Thursday, September 13, 2012

My Clan and Other Animals

"Robert Burce and John Comyn stood across from one another, eyes locked, burning with aggression. Around them, the circular hall of Peebles Castle was filled to the timber walls with men, the atmosphere charged and volatile. Rain pounded on the thatched roof and thunder snarled between the snap of lightning, flaring white through gaps in the shuttered windows. The air was saturated with sweat and hot breath, and the reek of damp fur from the men's sodden coats."

So wrote Robyn Young in Insurrection her fictional account of the Scottish Wars of Independence. John Comyn was my ancestor. Being of Scots ancestry, in particular of Clan Comyn from the Scottish Highlands, I am by nature tribal. This suits my adopted home, Uganda, a nation of no less than 17 tribes belonging to the Bantu and Nilotic groups, many with centuries-old kingdoms.

The Fall of Na Cuimeanaich (Clan Comyn)

From 1080 to 1330 Clan Comyn flourished under the earls of Buchan. Their base was Lochindorb Castle on a loch island in the wild, bleak moorlands of Inverness-shire. The clan animal was a lion and insignia, the cumin plant.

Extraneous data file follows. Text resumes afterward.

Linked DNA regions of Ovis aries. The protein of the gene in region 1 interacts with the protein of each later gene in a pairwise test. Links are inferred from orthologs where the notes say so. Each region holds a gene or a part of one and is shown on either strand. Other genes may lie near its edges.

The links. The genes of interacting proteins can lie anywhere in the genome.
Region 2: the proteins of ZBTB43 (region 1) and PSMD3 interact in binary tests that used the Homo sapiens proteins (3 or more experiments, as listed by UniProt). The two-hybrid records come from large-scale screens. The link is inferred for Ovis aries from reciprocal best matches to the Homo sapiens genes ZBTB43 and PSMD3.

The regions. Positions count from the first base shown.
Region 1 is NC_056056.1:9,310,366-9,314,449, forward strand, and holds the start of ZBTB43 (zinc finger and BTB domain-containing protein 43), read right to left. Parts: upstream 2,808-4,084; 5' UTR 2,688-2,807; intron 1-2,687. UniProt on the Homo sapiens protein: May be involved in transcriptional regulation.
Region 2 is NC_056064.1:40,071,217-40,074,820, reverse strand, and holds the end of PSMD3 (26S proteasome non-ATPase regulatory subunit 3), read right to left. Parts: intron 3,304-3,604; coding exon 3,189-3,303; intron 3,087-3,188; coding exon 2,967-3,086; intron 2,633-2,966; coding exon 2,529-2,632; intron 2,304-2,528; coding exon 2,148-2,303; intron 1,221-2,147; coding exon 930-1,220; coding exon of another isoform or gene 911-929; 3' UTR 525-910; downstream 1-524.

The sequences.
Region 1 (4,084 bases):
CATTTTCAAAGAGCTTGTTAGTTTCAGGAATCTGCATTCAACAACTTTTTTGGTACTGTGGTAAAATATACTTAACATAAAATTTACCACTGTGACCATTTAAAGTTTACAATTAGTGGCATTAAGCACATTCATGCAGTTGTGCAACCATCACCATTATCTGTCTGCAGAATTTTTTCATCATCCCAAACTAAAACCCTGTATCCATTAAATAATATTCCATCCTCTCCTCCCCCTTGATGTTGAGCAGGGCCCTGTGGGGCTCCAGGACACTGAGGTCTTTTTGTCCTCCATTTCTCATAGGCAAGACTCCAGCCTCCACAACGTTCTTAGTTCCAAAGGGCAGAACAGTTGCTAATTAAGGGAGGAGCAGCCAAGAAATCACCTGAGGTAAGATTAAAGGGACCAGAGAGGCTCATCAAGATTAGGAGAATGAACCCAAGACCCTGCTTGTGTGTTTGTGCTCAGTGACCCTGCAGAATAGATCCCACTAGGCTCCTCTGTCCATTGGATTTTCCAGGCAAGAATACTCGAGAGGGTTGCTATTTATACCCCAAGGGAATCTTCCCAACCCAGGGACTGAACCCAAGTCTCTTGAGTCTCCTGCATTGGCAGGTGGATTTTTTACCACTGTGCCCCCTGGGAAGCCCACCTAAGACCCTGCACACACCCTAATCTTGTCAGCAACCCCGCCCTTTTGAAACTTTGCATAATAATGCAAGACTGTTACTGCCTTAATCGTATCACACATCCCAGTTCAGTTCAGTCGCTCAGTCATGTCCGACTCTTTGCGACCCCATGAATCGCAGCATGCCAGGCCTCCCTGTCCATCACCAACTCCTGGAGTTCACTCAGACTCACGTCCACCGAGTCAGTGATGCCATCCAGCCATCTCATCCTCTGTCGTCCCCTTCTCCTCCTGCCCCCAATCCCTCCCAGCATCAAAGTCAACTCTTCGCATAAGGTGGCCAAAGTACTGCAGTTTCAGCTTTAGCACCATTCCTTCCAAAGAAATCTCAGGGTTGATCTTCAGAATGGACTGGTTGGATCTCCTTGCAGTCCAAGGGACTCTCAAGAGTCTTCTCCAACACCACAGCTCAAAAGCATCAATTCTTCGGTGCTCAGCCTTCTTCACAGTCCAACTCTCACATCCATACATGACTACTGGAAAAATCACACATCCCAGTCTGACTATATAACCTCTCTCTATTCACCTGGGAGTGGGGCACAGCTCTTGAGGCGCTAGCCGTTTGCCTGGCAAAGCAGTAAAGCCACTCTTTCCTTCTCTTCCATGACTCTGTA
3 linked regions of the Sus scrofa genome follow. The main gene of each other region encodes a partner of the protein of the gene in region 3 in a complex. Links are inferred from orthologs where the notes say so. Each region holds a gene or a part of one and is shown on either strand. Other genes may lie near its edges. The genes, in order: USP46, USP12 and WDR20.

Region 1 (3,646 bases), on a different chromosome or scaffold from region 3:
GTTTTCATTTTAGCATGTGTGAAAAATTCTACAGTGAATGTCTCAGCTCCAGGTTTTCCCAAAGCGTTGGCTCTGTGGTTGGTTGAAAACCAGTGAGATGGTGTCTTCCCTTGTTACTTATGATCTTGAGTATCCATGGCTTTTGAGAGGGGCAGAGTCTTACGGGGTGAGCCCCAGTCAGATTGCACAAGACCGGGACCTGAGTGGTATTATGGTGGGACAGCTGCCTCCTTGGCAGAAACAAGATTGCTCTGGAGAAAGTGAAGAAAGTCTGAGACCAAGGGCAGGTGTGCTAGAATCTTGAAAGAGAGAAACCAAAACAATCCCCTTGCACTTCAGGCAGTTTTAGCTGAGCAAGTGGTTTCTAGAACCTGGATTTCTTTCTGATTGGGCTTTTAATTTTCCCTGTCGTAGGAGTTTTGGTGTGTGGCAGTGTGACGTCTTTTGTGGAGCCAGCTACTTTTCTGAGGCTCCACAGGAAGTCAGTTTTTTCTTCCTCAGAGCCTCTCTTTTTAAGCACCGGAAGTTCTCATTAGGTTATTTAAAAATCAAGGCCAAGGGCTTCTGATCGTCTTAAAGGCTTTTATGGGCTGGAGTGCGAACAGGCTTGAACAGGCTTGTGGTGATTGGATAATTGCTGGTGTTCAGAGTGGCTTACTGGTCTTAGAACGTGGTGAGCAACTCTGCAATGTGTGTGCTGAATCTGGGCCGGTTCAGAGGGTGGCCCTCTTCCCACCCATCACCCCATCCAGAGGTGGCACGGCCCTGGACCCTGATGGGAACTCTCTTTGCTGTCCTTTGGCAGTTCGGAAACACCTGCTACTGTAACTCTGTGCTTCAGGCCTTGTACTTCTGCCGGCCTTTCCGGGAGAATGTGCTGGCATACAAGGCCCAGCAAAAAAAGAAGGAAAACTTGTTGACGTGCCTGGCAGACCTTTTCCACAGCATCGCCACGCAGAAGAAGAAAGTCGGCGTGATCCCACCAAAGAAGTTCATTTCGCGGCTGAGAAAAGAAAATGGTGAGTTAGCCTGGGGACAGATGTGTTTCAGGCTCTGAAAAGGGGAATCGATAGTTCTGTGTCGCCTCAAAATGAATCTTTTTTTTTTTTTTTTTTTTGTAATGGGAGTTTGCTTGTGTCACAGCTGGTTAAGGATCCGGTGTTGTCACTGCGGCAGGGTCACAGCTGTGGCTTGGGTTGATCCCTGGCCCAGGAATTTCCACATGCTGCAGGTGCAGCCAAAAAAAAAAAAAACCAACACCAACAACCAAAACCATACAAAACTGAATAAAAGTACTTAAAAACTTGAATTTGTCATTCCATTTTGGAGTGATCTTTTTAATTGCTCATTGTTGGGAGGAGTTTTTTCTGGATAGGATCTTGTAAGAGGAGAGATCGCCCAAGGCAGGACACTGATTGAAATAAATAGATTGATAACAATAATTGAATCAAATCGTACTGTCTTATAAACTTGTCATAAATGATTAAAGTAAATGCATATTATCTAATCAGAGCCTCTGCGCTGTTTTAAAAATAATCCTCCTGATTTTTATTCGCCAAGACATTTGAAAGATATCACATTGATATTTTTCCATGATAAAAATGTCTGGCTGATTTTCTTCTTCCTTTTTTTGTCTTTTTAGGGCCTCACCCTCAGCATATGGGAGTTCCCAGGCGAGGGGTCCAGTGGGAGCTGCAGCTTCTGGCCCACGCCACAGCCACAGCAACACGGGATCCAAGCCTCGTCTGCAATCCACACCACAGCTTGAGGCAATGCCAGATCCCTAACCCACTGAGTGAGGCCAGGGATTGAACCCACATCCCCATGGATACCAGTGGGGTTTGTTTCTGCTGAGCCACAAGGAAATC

In 1296, following the Battle of Dunbar, Red Comyn, the last Lord of Badenoch, was confined as a prisoner of war in the Tower of London. Pledging to fight for the English in Flanders, he was released, though he quickly deserted and sailed for Scotland. There he joined the war for Scottish independence, under William Wallace, the hero of the movie Braveheart.

When Wallace resigned as guardian of Scotland, Red Comyn took up the title, alongside Robert the Bruce. In the heady times that followed, the two engaged in a public squabble over who should take the Scottish crown. Eventually, they agreed to meet in Greyfriars Kirk, Dumfries, on 10 February 1306, to try and resolve it. Red Comyn must have had his doubts knowing Bruce had a violent temper.

There were no witnesses, but it‘s said Bruce offered Comyn all of his English and Scottish estates if he would support his claim for the crown. When Comyn rejected his offer Bruce lost it, drew a concealed dagger and stabbed Comyn to death at the high alter. Bruce went on to become king, but murder in a church was an excommunicatory crime, a fact that tormented the Scottish monarch for the rest of his life.

Clan Comyn’s fortunes declined after that, in particular following the Battle of Culbleau in 1335, when a number of the Comyn nobles were slain.

I have recently discovered I am also related to Roualeyn George Gordon-Cumming, a 19th Century Scottish explorer and safari guide, known as the "lion hunter" for his exploits in the African interior. I guess that too runs in my blood.

Considering such a pedigree of tribalism and cutthroat adventure, it would seem my aspiration to be a successful writer in the African bush is actually quite tame.
- Posted using BlogPress from my iPad

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